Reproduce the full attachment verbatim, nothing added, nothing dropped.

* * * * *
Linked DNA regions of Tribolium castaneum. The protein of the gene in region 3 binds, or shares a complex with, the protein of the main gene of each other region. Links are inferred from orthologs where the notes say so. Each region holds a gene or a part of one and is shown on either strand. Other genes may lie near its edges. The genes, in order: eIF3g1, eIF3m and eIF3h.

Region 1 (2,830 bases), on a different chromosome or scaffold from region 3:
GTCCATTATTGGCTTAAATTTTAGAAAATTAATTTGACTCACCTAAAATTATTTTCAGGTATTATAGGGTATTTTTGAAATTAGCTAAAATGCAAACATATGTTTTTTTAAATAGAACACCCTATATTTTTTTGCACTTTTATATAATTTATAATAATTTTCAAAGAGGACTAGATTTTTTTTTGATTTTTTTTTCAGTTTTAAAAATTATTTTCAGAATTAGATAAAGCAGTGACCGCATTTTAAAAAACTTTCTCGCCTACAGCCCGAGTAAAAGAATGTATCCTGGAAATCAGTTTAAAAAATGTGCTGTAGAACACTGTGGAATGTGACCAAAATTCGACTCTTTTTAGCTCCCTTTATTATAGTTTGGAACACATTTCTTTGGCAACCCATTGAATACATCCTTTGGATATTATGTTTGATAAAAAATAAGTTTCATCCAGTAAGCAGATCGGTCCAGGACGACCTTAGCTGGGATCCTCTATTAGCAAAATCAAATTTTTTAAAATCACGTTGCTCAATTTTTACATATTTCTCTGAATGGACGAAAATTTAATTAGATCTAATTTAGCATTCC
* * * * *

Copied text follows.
Linked DNA regions of Tribolium castaneum. The protein of the gene in region 3 binds, or shares a complex with, the protein of the main gene of each other region. Links are inferred from orthologs where the notes say so. Each region holds a gene or a part of one and is shown on either strand. Other genes may lie near its edges. The genes, in order: eIF3g1, eIF3m and eIF3h.

Region 1 (2,830 bases), on a different chromosome or scaffold from region 3:
GTCCATTATTGGCTTAAATTTTAGAAAATTAATTTGACTCACCTAAAATTATTTTCAGGTATTATAGGGTATTTTTGAAATTAGCTAAAATGCAAACATATGTTTTTTTAAATAGAACACCCTATATTTTTTTGCACTTTTATATAATTTATAATAATTTTCAAAGAGGACTAGATTTTTTTTTGATTTTTTTTTCAGTTTTAAAAATTATTTTCAGAATTAGATAAAGCAGTGACCGCATTTTAAAAAACTTTCTCGCCTACAGCCCGAGTAAAAGAATGTATCCTGGAAATCAGTTTAAAAAATGTGCTGTAGAACACTGTGGAATGTGACCAAAATTCGACTCTTTTTAGCTCCCTTTATTATAGTTTGGAACACATTTCTTTGGCAACCCATTGAATACATCCTTTGGATATTATGTTTGATAAAAAATAAGTTTCATCCAGTAAGCAGATCGGTCCAGGACGACCTTAGCTGGGATCCTCTATTAGCAAAATCAAATTTTTTAAAATCACGTTGCTCAATTTTTACATATTTCTCTGAATGGACGAAAATTTAATTAGATCTAATTTAGCATTCC